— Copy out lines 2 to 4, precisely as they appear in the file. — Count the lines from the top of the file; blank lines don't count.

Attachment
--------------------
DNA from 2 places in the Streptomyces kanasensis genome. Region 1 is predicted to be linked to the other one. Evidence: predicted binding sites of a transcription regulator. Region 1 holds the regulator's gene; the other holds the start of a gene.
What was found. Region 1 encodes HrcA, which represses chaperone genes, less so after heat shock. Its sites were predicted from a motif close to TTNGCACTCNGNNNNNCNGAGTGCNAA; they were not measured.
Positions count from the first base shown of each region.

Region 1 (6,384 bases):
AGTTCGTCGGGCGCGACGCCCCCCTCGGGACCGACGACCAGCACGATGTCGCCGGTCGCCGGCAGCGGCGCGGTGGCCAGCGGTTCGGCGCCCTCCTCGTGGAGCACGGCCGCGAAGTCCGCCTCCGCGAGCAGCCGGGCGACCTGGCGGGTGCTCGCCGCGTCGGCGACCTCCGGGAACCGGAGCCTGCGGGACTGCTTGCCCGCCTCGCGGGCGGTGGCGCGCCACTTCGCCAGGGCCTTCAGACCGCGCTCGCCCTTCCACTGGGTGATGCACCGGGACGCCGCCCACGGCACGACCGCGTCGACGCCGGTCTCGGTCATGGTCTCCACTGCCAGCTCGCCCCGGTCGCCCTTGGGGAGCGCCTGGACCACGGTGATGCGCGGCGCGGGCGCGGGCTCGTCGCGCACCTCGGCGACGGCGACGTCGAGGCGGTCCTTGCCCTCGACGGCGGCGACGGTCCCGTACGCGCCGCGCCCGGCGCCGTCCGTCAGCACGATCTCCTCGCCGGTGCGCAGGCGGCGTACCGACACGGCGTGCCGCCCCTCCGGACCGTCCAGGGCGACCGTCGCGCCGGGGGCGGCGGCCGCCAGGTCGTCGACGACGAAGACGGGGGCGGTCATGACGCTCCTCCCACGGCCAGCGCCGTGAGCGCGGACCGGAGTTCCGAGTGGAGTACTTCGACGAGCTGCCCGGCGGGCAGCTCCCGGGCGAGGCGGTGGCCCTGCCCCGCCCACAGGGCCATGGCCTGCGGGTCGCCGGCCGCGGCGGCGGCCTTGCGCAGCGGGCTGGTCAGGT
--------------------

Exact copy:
What was found. Region 1 encodes HrcA, which represses chaperone genes, less so after heat shock. Its sites were predicted from a motif close to TTNGCACTCNGNNNNNCNGAGTGCNAA; they were not measured.
Positions count from the first base shown of each region.

Region 1 (6,384 bases):